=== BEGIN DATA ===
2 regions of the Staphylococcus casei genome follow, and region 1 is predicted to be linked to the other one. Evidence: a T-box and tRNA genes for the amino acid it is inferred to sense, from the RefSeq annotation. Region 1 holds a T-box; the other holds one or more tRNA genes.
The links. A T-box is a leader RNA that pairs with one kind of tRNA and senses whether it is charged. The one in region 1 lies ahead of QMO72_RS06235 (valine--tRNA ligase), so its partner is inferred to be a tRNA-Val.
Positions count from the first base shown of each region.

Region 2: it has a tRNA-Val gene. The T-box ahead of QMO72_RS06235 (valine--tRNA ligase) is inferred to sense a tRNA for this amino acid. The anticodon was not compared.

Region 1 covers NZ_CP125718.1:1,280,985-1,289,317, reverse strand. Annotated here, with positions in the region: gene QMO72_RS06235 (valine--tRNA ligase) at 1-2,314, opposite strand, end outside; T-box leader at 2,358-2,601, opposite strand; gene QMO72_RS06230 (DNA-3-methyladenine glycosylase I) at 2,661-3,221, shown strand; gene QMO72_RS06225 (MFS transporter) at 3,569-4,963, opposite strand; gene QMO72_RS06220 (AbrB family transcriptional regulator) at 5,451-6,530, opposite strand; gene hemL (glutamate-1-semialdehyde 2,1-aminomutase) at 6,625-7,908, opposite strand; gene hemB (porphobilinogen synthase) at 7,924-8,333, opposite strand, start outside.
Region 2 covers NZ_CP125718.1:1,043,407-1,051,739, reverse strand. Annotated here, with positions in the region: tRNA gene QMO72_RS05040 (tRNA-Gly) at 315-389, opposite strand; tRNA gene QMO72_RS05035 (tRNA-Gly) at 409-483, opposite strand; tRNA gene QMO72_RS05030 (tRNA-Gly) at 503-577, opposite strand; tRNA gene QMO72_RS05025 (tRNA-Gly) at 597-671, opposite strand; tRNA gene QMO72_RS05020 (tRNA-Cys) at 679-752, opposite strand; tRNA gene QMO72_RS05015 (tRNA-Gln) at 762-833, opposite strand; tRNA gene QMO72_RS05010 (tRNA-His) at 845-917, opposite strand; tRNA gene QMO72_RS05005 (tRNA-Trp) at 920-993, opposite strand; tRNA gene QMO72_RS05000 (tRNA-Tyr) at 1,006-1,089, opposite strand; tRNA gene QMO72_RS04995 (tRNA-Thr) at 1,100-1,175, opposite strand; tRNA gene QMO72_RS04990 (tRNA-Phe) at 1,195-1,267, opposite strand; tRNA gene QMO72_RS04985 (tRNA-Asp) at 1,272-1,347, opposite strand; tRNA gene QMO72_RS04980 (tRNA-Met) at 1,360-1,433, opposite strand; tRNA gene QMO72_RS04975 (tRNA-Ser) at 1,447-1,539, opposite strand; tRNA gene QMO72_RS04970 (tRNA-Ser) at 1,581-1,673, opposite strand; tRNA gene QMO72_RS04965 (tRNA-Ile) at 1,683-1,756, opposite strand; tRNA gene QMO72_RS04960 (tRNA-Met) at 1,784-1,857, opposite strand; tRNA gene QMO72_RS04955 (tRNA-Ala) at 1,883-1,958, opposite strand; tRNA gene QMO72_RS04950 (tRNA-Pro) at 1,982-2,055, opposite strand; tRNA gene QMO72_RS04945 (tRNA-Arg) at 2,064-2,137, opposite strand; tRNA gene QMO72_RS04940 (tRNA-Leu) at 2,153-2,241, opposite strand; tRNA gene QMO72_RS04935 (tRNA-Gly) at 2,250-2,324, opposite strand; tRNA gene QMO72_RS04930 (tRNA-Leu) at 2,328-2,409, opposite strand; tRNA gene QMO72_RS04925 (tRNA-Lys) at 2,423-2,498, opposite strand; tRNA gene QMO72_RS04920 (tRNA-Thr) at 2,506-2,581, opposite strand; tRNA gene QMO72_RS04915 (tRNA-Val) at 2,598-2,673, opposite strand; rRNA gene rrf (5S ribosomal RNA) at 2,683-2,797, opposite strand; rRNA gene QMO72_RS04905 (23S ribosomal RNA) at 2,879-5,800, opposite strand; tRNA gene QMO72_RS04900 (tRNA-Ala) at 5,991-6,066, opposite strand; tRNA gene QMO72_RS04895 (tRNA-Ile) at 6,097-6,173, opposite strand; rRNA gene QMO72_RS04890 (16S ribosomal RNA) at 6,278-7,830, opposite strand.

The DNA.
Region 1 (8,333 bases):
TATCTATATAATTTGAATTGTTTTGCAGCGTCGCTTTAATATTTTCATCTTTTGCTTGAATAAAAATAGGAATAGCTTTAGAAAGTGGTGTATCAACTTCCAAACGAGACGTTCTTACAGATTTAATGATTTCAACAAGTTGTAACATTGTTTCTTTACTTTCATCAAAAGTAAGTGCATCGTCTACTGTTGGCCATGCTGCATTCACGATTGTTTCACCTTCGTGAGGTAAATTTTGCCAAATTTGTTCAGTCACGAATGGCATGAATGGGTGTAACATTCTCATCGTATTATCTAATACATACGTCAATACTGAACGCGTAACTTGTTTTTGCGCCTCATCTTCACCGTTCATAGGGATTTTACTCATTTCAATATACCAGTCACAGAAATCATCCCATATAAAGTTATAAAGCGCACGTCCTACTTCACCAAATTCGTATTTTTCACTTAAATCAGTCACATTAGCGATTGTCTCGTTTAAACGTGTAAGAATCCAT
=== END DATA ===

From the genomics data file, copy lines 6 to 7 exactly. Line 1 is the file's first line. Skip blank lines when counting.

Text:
Region 2 covers NZ_CP125718.1:1,043,407-1,051,739, reverse strand. Annotated here, with positions in the region: tRNA gene QMO72_RS05040 (tRNA-Gly) at 315-389, opposite strand; tRNA gene QMO72_RS05035 (tRNA-Gly) at 409-483, opposite strand; tRNA gene QMO72_RS05030 (tRNA-Gly) at 503-577, opposite strand; tRNA gene QMO72_RS05025 (tRNA-Gly) at 597-671, opposite strand; tRNA gene QMO72_RS05020 (tRNA-Cys) at 679-752, opposite strand; tRNA gene QMO72_RS05015 (tRNA-Gln) at 762-833, opposite strand; tRNA gene QMO72_RS05010 (tRNA-His) at 845-917, opposite strand; tRNA gene QMO72_RS05005 (tRNA-Trp) at 920-993, opposite strand; tRNA gene QMO72_RS05000 (tRNA-Tyr) at 1,006-1,089, opposite strand; tRNA gene QMO72_RS04995 (tRNA-Thr) at 1,100-1,175, opposite strand; tRNA gene QMO72_RS04990 (tRNA-Phe) at 1,195-1,267, opposite strand; tRNA gene QMO72_RS04985 (tRNA-Asp) at 1,272-1,347, opposite strand; tRNA gene QMO72_RS04980 (tRNA-Met) at 1,360-1,433, opposite strand; tRNA gene QMO72_RS04975 (tRNA-Ser) at 1,447-1,539, opposite strand; tRNA gene QMO72_RS04970 (tRNA-Ser) at 1,581-1,673, opposite strand; tRNA gene QMO72_RS04965 (tRNA-Ile) at 1,683-1,756, opposite strand; tRNA gene QMO72_RS04960 (tRNA-Met) at 1,784-1,857, opposite strand; tRNA gene QMO72_RS04955 (tRNA-Ala) at 1,883-1,958, opposite strand; tRNA gene QMO72_RS04950 (tRNA-Pro) at 1,982-2,055, opposite strand; tRNA gene QMO72_RS04945 (tRNA-Arg) at 2,064-2,137, opposite strand; tRNA gene QMO72_RS04940 (tRNA-Leu) at 2,153-2,241, opposite strand; tRNA gene QMO72_RS04935 (tRNA-Gly) at 2,250-2,324, opposite strand; tRNA gene QMO72_RS04930 (tRNA-Leu) at 2,328-2,409, opposite strand; tRNA gene QMO72_RS04925 (tRNA-Lys) at 2,423-2,498, opposite strand; tRNA gene QMO72_RS04920 (tRNA-Thr) at 2,506-2,581, opposite strand; tRNA gene QMO72_RS04915 (tRNA-Val) at 2,598-2,673, opposite strand; rRNA gene rrf (5S ribosomal RNA) at 2,683-2,797, opposite strand; rRNA gene QMO72_RS04905 (23S ribosomal RNA) at 2,879-5,800, opposite strand; tRNA gene QMO72_RS04900 (tRNA-Ala) at 5,991-6,066, opposite strand; tRNA gene QMO72_RS04895 (tRNA-Ile) at 6,097-6,173, opposite strand; rRNA gene QMO72_RS04890 (16S ribosomal RNA) at 6,278-7,830, opposite strand.

The DNA.